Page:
Hell’s Half Acre

Strolling the Lava Trails

By Bruce Bash

I stood on the observation deck of the Interstate I-15 rest area cleaning my camera lenses and watching cars, semis, and motor homes come and go. Behind me acres and acres of Hell’s Half Acre lava rock spread toward the north and out of sight.

My plan had been simple: arrive early, hike two trails snaking through the southern tip of the lava flow, and photograph the rock and June vegetation. But my twenty-mile drive south from Idaho Falls appeared to be for naught. It seemed old man sun didn’t get my memo about meeting me at the trailhead and was now peacefully sleeping behind a small bank of dark clouds in the eastern sky. Without the sun, there were no shadows, and without shadows, the lava landscape looked dull and featureless.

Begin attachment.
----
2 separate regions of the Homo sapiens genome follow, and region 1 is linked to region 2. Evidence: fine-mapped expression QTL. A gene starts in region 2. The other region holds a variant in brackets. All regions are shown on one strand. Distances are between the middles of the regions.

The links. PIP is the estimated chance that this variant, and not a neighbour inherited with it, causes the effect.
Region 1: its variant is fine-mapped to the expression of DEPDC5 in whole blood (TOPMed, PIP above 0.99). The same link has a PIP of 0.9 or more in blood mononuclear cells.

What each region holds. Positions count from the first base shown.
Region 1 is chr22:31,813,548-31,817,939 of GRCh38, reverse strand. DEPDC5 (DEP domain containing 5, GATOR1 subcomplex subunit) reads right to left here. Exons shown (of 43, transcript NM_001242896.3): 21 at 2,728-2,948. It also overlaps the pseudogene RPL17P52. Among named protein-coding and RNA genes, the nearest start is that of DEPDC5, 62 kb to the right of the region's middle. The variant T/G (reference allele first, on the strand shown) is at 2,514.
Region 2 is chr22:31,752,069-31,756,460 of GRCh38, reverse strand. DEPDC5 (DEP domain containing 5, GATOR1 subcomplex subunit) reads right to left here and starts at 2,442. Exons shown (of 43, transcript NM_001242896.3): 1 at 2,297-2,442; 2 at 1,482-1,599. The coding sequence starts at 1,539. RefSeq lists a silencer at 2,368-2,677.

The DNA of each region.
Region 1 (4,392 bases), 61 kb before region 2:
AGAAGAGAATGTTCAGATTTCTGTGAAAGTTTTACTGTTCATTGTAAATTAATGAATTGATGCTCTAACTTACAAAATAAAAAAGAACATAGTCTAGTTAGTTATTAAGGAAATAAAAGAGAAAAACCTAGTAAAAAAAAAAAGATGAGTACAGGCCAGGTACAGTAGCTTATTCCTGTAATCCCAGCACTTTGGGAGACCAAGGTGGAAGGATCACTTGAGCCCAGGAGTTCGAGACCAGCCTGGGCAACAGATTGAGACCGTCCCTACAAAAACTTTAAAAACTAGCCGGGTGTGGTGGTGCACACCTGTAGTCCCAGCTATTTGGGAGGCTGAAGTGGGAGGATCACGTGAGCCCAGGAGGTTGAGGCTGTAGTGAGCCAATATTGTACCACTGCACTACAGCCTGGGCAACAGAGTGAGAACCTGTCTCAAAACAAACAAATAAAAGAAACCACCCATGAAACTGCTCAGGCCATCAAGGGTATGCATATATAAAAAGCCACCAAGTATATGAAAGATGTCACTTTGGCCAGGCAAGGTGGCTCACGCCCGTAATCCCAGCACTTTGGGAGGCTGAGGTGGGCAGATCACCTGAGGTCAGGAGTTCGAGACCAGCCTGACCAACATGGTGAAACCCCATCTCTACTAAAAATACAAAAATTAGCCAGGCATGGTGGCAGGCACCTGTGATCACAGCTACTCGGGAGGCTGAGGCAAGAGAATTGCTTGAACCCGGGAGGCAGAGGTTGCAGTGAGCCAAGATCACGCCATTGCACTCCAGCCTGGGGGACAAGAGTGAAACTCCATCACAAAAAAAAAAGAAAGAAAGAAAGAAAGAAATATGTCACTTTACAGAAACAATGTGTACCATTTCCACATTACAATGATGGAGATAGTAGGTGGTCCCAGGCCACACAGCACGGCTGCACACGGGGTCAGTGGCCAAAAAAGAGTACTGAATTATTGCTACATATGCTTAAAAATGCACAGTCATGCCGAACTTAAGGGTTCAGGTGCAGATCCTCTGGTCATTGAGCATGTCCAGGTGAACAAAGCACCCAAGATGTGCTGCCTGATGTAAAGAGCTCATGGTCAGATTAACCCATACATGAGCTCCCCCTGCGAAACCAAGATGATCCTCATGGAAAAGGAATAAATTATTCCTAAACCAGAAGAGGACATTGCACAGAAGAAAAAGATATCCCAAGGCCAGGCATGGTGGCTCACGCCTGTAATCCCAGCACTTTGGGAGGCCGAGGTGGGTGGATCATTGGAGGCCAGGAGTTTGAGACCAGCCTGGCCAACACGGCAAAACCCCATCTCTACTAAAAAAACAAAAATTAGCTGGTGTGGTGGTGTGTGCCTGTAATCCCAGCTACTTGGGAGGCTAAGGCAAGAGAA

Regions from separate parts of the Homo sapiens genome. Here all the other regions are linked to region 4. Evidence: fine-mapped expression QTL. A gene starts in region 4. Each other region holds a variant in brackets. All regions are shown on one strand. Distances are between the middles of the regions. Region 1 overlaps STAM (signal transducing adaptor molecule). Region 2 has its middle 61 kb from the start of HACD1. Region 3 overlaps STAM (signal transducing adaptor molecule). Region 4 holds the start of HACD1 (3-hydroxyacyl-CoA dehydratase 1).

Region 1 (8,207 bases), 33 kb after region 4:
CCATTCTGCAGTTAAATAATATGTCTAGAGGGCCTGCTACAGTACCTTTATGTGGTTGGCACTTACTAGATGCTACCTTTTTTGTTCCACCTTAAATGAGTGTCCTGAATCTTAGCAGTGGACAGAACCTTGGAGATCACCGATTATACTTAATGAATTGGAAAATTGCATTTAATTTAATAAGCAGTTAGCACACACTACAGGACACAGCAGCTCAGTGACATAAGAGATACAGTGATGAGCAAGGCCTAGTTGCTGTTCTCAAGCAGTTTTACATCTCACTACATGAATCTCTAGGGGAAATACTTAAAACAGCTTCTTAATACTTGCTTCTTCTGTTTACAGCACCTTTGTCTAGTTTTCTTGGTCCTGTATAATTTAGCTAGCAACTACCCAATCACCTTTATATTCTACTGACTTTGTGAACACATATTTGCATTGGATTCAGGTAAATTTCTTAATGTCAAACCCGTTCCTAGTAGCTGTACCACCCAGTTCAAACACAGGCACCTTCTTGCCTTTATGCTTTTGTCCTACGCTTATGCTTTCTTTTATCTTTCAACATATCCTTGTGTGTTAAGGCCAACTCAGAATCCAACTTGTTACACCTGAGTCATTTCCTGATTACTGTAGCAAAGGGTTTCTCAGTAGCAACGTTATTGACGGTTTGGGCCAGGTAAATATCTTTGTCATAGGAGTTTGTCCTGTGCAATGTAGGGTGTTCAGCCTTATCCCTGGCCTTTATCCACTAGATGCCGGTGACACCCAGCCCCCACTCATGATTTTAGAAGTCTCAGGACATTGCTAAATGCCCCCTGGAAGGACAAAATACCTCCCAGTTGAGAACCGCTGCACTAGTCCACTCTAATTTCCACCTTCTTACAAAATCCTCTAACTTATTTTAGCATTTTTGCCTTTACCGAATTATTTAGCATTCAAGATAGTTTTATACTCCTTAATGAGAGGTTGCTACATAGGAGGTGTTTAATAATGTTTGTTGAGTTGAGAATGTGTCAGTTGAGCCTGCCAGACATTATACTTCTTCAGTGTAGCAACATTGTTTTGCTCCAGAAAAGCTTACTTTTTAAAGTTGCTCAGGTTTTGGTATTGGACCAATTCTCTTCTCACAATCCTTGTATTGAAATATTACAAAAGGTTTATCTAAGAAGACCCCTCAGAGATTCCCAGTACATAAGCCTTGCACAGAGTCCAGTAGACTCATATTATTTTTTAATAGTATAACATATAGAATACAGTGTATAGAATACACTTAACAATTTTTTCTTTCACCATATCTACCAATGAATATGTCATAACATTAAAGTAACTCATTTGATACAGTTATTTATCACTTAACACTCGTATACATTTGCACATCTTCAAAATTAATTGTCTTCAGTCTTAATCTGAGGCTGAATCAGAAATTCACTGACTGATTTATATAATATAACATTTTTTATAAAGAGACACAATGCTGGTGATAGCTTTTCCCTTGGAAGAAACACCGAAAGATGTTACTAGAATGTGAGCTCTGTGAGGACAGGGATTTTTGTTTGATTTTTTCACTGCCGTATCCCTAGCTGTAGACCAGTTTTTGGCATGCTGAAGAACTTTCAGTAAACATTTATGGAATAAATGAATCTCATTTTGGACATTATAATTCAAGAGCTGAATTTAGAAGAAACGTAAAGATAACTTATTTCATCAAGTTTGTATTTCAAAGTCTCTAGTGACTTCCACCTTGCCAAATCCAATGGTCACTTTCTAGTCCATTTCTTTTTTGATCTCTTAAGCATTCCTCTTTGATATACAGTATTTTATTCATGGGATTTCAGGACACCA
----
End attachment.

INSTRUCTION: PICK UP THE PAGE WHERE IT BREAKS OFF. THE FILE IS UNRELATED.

I counted vehicles and ate a forgotten granola bar I found jammed into the bottom of my camera bag. But soon I grew antsy and wandered over to the trail to begin my hike. It wasn’t long before the sun, curious to see what I was doing, peeked out from between thinning clouds and sprayed the landscape with morning shadows.

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Bruce Bash

About Bruce Bash

Bruce Bash has had articles, stories, rebuses, and poems published in more than three dozen magazines. A transplant from Ohio, he earned a range resources degree from the University of Idaho and bounced around several western states before settling in Idaho Falls. He and his wife Mary enjoy the outdoors, especially with their grandchildren.

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